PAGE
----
• Subject to the $2 million cap, second-draw borrowers in the accommodation and food services sector (NAICS codes starting with 72) are eligible for up to 3.5 times their average monthly payroll (while second-draw borrowers generally are limited to 2.5 times their average monthly payroll).

Broadcasters and 501(c)(6) Firms

News stations, newspapers, and public broadcasting organizations are eligible for PPP loans.

  • These entities are eligible even if they are owned by a larger entity, as long as each location employs not more than 500 employees per physical location.
  • The bill requires a good faith certification that the funds will be used to support expenses for the producing or distributing locally focused or emergency information.
  • The bill waives any prohibition on loans to broadcast stations owned by publicly traded entities.

501(c)(6) organizations with 300 or fewer employees are eligible if:

  • The organization does not receive more than 15 percent of its receipts from lobbying activities;
  • The organization’s lobbying activities do not comprise more than 15 percent of its total activities; and
  • The cost of the lobbying activities of the organization did not exceed $1 million during the most recent tax year that ended prior to February 15, 2020.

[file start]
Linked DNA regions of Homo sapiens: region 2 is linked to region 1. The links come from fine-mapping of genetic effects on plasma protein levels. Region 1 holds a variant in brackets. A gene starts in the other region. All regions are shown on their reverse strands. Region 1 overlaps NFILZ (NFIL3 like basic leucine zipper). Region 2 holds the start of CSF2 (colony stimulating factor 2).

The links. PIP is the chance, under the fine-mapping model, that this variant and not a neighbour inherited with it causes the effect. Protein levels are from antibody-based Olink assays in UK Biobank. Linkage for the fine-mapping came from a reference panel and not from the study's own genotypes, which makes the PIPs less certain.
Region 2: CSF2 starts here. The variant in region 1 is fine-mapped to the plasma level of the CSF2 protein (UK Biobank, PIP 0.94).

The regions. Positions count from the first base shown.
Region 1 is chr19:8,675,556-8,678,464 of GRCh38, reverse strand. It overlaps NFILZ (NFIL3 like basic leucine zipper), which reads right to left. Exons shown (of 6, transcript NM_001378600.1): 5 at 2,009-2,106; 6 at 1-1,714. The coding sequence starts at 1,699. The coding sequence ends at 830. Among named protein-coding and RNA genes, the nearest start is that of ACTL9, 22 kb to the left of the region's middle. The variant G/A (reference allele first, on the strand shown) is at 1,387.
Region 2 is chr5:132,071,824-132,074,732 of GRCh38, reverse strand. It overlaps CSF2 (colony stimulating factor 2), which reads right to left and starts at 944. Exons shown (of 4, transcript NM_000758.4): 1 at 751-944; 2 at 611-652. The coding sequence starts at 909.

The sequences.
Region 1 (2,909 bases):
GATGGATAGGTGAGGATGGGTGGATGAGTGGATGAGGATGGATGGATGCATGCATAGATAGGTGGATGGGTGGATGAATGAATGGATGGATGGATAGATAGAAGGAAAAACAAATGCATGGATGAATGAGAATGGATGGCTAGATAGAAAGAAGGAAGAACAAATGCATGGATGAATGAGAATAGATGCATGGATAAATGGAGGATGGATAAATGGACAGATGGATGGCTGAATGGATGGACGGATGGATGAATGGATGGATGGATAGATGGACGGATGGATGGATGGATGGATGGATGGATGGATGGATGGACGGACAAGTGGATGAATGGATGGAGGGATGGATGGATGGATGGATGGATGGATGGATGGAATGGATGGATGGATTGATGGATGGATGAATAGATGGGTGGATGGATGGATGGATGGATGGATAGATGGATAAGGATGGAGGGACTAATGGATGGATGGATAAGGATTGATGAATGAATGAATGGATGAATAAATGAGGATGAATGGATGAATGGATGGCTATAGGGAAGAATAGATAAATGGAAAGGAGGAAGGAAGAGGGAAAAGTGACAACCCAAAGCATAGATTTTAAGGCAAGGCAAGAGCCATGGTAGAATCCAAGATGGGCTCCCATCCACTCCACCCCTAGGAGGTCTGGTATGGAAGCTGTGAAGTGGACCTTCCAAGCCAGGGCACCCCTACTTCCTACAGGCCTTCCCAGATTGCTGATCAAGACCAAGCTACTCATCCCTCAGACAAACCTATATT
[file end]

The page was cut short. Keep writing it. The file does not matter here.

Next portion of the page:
Expanded List of Allowable Expenses

  • In addition to the allowable expenses enumerated in the CARES Act—primarily payroll, rent and utilities—the new bill adds the following to the list of expenses on which a PPP borrower may expend its loan:


  • Business are prohibited from participating in the PPP if they (1) were created in or organized under the laws of the People’s Republic of China (PRC) or Hong Kong; (2) have significant operations in the PRC or Hong Kong; or (3) have a member of the board of directors that is a resident of the PRC.

Changes to Economic Injury Disaster Loan (EIDL) Program

  • The bill allows small businesses in low-income communities that have fewer than 300 employees and have suffered a 30% economic loss to receive an EIDL advance up to $10,000.
  • Extends the covered period for emergency EIDL grants through December 31, 2021.

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Pillsbury Winthrop Shaw Pittman LLP

Pillsbury Winthrop Shaw Pittman LLP on: